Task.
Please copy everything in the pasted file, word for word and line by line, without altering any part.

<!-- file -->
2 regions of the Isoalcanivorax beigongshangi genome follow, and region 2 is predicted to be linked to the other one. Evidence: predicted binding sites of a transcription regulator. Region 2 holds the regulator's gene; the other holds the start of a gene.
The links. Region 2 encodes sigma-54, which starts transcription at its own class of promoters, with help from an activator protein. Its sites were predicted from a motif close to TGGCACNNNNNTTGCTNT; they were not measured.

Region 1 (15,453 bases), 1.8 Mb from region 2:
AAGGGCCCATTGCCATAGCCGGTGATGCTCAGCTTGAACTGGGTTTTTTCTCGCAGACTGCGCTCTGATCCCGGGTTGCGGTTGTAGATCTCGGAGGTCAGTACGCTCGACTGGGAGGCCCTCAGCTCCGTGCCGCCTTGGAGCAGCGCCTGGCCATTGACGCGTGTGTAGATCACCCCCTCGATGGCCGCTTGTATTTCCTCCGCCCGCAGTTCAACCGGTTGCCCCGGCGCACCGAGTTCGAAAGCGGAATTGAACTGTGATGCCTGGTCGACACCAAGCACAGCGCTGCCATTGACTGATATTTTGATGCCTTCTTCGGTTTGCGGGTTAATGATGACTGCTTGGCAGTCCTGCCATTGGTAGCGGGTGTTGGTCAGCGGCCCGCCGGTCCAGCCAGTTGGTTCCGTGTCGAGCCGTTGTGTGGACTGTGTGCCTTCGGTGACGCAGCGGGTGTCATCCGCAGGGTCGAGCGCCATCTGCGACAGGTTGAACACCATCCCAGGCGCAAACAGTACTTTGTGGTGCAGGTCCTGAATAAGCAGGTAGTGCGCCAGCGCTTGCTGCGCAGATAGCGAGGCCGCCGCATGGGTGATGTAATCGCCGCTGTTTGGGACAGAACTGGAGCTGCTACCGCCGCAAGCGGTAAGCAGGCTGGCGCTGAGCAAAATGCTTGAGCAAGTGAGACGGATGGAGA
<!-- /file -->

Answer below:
2 regions of the Isoalcanivorax beigongshangi genome follow, and region 2 is predicted to be linked to the other one. Evidence: predicted binding sites of a transcription regulator. Region 2 holds the regulator's gene; the other holds the start of a gene.
The links. Region 2 encodes sigma-54, which starts transcription at its own class of promoters, with help from an activator protein. Its sites were predicted from a motif close to TGGCACNNNNNTTGCTNT; they were not measured.

Region 1 (15,453 bases), 1.8 Mb from region 2:
AAGGGCCCATTGCCATAGCCGGTGATGCTCAGCTTGAACTGGGTTTTTTCTCGCAGACTGCGCTCTGATCCCGGGTTGCGGTTGTAGATCTCGGAGGTCAGTACGCTCGACTGGGAGGCCCTCAGCTCCGTGCCGCCTTGGAGCAGCGCCTGGCCATTGACGCGTGTGTAGATCACCCCCTCGATGGCCGCTTGTATTTCCTCCGCCCGCAGTTCAACCGGTTGCCCCGGCGCACCGAGTTCGAAAGCGGAATTGAACTGTGATGCCTGGTCGACACCAAGCACAGCGCTGCCATTGACTGATATTTTGATGCCTTCTTCGGTTTGCGGGTTAATGATGACTGCTTGGCAGTCCTGCCATTGGTAGCGGGTGTTGGTCAGCGGCCCGCCGGTCCAGCCAGTTGGTTCCGTGTCGAGCCGTTGTGTGGACTGTGTGCCTTCGGTGACGCAGCGGGTGTCATCCGCAGGGTCGAGCGCCATCTGCGACAGGTTGAACACCATCCCAGGCGCAAACAGTACTTTGTGGTGCAGGTCCTGAATAAGCAGGTAGTGCGCCAGCGCTTGCTGCGCAGATAGCGAGGCCGCCGCATGGGTGATGTAATCGCCGCTGTTTGGGACAGAACTGGAGCTGCTACCGCCGCAAGCGGTAAGCAGGCTGGCGCTGAGCAAAATGCTTGAGCAAGTGAGACGGATGGAGA